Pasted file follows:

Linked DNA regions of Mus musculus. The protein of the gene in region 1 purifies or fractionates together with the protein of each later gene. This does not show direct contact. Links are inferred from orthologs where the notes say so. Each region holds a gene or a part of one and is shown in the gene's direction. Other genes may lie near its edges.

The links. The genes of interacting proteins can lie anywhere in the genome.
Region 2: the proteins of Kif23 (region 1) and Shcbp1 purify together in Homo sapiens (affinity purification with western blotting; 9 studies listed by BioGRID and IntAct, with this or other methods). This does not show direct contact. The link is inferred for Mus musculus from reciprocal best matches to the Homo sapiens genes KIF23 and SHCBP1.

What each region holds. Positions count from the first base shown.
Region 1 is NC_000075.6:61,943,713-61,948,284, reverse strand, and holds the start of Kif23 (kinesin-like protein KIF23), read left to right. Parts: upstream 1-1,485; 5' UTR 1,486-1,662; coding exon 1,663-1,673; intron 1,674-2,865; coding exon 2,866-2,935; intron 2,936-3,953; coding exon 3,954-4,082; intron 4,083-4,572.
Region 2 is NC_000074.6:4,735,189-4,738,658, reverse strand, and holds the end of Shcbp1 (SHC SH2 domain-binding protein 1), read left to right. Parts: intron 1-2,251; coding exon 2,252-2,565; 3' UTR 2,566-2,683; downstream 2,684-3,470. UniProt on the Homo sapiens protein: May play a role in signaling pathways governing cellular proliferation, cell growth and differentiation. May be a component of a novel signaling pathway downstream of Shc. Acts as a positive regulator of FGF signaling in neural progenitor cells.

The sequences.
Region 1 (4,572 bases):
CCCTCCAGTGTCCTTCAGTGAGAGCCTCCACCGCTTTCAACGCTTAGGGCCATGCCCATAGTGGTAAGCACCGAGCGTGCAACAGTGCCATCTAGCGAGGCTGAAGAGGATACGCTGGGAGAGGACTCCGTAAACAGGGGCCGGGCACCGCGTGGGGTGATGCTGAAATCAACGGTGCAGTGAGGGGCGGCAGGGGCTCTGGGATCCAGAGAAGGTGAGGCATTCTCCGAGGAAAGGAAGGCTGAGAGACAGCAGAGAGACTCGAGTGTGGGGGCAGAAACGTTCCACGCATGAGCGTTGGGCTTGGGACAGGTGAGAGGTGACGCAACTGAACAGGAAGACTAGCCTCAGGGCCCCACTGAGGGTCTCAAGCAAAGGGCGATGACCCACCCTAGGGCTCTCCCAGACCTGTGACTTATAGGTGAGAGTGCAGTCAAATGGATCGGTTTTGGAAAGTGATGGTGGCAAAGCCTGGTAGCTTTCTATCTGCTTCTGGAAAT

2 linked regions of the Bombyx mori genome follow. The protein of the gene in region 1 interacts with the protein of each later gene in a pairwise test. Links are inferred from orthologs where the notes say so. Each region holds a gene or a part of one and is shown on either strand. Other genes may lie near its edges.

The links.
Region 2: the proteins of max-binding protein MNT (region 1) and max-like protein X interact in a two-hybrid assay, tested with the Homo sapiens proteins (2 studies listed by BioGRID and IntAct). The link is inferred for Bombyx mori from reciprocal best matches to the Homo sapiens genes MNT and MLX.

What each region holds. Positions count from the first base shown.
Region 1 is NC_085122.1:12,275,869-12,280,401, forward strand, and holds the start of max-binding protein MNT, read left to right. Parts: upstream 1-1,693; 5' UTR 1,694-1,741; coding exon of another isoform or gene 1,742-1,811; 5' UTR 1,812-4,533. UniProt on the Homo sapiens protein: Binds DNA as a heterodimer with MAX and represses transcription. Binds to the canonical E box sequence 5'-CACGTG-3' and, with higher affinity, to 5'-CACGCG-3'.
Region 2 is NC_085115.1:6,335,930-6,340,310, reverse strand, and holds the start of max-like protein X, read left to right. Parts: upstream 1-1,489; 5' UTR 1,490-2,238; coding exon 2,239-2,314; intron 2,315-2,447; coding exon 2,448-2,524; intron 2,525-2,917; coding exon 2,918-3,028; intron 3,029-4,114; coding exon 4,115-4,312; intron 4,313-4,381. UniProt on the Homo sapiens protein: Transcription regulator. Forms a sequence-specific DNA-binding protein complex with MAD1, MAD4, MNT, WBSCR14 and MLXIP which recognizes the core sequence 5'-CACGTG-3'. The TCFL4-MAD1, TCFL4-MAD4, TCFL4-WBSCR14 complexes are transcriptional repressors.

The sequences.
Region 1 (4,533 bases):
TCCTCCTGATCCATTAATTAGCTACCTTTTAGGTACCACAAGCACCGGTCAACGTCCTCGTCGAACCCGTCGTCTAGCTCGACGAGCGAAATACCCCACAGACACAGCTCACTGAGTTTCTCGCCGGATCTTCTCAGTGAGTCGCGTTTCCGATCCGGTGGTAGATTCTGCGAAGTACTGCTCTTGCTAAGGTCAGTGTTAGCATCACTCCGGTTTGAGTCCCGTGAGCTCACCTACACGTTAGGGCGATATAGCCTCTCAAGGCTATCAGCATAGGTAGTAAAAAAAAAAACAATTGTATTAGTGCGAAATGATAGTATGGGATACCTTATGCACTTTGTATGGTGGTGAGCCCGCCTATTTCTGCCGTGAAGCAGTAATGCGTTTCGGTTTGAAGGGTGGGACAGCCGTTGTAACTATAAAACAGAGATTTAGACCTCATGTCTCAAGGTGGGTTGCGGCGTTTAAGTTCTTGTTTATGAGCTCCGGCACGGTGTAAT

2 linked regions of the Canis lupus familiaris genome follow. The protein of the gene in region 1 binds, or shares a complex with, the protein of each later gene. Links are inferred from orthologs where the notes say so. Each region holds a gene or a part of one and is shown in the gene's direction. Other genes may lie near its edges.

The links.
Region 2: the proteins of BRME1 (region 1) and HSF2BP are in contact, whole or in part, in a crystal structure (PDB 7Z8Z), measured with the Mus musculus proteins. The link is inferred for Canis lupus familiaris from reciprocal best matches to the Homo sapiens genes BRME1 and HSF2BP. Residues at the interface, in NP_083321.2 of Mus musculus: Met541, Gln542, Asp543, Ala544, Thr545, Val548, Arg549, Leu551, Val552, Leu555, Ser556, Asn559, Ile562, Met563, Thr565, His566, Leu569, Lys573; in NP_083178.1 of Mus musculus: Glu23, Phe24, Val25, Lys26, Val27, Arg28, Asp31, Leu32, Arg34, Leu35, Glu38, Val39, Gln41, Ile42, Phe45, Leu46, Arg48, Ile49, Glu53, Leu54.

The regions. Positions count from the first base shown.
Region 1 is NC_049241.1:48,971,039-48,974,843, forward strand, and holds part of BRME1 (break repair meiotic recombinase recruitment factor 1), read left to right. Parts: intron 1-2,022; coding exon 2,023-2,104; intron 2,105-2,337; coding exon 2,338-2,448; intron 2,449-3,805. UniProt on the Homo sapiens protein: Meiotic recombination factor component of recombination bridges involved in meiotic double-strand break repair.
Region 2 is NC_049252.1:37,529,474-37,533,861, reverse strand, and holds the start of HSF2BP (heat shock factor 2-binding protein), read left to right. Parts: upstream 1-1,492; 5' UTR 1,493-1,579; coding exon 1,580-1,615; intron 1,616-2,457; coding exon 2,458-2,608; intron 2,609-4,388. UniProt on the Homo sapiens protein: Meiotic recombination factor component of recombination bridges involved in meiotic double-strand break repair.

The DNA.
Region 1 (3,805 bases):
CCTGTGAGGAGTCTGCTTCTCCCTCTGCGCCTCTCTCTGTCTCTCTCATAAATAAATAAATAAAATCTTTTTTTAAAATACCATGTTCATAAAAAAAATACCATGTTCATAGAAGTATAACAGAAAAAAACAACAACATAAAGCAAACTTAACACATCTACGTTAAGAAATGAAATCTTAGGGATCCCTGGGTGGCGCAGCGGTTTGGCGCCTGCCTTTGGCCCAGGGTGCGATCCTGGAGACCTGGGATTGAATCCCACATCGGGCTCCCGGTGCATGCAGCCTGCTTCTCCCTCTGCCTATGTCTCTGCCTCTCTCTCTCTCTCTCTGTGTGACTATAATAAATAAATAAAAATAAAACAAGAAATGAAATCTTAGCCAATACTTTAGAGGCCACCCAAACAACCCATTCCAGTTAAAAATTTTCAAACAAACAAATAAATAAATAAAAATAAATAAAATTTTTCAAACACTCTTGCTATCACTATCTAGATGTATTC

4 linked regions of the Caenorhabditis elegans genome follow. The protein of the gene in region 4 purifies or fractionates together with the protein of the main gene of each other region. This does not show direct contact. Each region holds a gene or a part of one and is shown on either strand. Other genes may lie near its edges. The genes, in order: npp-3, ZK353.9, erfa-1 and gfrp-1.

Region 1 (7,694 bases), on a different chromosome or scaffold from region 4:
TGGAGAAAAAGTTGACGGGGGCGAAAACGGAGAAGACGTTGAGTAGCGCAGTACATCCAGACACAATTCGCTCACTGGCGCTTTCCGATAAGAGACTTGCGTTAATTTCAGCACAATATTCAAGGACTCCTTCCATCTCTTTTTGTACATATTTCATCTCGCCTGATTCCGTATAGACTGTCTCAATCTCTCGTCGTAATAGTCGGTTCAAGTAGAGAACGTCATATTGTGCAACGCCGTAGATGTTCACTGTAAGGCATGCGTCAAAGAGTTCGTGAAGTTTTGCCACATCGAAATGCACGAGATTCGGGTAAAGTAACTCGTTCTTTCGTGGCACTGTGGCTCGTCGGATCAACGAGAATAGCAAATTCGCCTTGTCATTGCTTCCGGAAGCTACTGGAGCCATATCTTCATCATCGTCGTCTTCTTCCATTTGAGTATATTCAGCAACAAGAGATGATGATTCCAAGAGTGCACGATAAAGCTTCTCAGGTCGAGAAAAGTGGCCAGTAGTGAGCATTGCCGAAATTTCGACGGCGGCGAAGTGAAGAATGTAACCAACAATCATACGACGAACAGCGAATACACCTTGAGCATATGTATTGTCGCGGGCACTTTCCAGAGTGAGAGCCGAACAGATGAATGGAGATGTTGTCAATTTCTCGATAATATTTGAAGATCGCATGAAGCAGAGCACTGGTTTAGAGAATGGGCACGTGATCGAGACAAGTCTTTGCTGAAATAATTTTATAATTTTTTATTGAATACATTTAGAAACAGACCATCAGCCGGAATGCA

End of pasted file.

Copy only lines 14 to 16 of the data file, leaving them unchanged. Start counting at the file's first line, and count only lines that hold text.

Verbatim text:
Region 1 is NC_085122.1:12,275,869-12,280,401, forward strand, and holds the start of max-binding protein MNT, read left to right. Parts: upstream 1-1,693; 5' UTR 1,694-1,741; coding exon of another isoform or gene 1,742-1,811; 5' UTR 1,812-4,533. UniProt on the Homo sapiens protein: Binds DNA as a heterodimer with MAX and represses transcription. Binds to the canonical E box sequence 5'-CACGTG-3' and, with higher affinity, to 5'-CACGCG-3'.
Region 2 is NC_085115.1:6,335,930-6,340,310, reverse strand, and holds the start of max-like protein X, read left to right. Parts: upstream 1-1,489; 5' UTR 1,490-2,238; coding exon 2,239-2,314; intron 2,315-2,447; coding exon 2,448-2,524; intron 2,525-2,917; coding exon 2,918-3,028; intron 3,029-4,114; coding exon 4,115-4,312; intron 4,313-4,381. UniProt on the Homo sapiens protein: Transcription regulator. Forms a sequence-specific DNA-binding protein complex with MAD1, MAD4, MNT, WBSCR14 and MLXIP which recognizes the core sequence 5'-CACGTG-3'. The TCFL4-MAD1, TCFL4-MAD4, TCFL4-WBSCR14 complexes are transcriptional repressors.

The sequences.